Edited by Eva Zehentner, Melanie Röthlisberger and Timothy Colleman
[Studies in Germanic Linguistics 7] 2023
► pp. 226–263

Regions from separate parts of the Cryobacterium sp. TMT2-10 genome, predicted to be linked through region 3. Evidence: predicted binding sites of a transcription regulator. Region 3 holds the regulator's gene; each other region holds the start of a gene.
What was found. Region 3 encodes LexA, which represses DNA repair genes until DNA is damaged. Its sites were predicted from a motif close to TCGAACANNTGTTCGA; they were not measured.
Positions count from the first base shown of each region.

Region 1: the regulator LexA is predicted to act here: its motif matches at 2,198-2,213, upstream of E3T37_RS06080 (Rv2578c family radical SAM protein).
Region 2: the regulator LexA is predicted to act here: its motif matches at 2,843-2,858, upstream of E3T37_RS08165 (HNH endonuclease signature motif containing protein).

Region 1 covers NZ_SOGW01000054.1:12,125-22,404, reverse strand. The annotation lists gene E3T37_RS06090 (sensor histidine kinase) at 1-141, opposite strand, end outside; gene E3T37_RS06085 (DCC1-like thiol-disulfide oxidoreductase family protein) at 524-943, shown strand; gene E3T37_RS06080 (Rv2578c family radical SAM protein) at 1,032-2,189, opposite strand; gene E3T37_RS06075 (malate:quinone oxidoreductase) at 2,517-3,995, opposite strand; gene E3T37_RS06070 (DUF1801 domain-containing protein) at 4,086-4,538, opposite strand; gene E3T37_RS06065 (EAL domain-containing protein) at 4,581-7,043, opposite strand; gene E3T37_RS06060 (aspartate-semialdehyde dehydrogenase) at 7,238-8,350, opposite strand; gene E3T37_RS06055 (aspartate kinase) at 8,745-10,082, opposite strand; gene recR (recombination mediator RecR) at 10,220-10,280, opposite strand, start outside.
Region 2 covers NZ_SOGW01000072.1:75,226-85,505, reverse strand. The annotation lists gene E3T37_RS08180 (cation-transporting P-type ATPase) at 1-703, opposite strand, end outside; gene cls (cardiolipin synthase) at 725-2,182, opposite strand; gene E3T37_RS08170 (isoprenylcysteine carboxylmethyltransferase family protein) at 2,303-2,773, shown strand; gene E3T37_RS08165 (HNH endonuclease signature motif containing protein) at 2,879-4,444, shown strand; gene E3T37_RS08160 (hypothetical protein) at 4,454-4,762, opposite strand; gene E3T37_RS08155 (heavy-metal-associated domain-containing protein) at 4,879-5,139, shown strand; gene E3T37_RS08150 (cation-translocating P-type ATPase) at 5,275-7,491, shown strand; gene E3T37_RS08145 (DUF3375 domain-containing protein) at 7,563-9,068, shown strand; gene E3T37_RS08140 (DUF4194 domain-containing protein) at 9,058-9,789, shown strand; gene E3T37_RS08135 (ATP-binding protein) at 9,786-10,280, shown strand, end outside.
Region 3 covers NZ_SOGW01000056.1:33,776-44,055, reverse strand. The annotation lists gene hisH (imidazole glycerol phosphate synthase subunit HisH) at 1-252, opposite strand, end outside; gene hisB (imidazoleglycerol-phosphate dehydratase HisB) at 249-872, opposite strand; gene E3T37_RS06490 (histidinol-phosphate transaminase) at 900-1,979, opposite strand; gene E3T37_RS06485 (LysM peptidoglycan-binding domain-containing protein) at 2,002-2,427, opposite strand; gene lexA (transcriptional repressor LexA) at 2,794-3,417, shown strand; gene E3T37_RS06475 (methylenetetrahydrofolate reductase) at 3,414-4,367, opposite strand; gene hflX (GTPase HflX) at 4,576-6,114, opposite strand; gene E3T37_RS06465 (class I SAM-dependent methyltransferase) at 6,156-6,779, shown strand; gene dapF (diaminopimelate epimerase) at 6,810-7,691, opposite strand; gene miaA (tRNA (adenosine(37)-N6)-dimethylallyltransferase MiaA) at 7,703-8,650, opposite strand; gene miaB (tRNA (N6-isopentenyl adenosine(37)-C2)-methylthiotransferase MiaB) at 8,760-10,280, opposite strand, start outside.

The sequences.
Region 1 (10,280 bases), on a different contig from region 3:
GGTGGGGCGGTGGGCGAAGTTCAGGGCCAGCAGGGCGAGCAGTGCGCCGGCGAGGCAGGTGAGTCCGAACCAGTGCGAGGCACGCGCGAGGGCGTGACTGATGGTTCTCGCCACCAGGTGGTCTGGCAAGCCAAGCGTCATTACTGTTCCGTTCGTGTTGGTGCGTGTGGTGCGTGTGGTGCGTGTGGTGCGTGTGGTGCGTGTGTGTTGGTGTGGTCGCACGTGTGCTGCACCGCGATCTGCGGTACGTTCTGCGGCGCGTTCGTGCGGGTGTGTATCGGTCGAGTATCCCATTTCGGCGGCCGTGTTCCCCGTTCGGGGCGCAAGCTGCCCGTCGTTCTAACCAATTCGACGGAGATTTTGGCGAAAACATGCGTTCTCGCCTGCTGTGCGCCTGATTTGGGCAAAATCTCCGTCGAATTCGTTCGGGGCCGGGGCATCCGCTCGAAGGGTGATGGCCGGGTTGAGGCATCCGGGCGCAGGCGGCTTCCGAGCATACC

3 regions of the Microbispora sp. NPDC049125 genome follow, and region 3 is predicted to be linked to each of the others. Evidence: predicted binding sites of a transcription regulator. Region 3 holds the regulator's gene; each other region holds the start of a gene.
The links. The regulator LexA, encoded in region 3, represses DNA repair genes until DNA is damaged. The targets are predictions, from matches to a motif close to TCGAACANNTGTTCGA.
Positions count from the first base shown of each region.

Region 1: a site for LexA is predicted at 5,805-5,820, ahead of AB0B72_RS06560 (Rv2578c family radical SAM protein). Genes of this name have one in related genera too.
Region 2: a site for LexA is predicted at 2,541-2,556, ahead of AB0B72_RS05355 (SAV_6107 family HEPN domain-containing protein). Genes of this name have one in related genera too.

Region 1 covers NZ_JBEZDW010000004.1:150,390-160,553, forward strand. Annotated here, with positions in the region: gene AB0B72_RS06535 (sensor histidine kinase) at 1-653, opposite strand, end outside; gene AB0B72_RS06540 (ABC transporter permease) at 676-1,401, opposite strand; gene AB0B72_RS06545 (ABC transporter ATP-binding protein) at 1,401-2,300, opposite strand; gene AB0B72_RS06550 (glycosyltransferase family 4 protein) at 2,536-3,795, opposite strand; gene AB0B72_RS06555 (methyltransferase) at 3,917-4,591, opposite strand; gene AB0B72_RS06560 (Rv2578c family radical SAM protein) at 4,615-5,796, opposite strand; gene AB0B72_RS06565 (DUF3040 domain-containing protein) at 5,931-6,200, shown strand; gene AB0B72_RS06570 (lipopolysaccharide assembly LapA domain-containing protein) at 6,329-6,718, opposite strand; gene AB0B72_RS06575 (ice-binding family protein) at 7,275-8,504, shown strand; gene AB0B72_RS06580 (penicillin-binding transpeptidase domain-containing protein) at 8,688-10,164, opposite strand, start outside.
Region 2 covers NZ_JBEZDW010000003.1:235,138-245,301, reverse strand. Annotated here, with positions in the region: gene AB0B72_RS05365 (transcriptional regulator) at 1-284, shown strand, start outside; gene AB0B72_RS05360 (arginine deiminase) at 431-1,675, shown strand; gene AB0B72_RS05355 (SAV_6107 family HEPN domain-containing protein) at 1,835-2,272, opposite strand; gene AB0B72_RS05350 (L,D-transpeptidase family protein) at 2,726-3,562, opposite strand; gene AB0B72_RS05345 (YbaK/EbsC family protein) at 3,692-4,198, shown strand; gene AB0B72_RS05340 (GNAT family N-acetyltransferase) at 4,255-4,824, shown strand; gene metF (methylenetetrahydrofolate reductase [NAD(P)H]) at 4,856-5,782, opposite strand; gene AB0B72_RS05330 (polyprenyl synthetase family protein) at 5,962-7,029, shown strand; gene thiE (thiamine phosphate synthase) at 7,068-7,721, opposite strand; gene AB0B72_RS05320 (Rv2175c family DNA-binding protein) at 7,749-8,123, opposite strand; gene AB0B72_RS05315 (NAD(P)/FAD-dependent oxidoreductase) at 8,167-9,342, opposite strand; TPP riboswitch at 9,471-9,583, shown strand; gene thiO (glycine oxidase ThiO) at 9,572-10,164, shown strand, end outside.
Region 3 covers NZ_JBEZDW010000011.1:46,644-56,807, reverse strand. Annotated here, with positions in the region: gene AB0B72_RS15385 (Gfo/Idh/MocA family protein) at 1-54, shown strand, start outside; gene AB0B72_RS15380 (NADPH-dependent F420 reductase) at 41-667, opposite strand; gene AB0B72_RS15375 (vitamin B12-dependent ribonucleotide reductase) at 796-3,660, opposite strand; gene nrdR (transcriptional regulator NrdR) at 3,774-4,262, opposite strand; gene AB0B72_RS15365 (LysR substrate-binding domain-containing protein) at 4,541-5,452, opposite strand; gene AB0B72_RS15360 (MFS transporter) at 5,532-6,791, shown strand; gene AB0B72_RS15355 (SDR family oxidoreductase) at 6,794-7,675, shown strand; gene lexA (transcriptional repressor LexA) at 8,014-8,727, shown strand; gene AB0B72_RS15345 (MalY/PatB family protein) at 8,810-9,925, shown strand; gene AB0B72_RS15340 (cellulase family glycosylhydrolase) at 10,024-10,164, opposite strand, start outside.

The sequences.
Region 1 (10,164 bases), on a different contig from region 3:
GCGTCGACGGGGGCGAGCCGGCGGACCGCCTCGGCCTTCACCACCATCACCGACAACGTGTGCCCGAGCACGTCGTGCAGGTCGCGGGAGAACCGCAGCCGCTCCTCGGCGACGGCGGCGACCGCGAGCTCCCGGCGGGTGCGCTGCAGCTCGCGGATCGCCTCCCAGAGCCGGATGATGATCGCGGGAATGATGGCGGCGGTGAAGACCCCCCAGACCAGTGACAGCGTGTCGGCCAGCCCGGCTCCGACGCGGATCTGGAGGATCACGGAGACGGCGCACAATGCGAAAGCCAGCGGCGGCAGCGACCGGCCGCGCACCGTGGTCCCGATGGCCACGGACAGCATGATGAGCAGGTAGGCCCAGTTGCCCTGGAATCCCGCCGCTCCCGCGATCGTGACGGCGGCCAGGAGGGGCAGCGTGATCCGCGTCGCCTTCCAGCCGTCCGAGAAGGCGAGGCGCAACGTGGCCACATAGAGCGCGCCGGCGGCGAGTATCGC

The present chapter explores the variable nature of speakers’ (probabilistic) grammar by analysing variation in the English dative alternation across World Englishes. While the numerous constraints that impact the choice of variant are well-known, the extent to which the regional variability of these constraints in specific registers or lexical items can be generalized to the language as a whole has largely remained understudied (but see, e.g., Bresnan and Ford 2010; Röthlisberger, Grafmiller, and Szmrecsanyi 2017). The current study takes a comprehensive large-scale comparative perspective across nine varieties, 14 different registers and including 86 alternating verbs (N = 13,171) to showcase how restrictions in the dataset (e.g. to specific registers or verbs) can result in misleading generalizations. Results of mixed-effects regression analyses indicate that the factors regionally variable across the whole dataset might not be regionally variable across specific registers. Thus, the present chapter not only confirms the variable nature of probabilistic grammars but also stresses the importance of combining an aggregate perspective with more fine-grained analyses to grasp more fully the cross-lectal variability of speakers’ grammatical knowledge.
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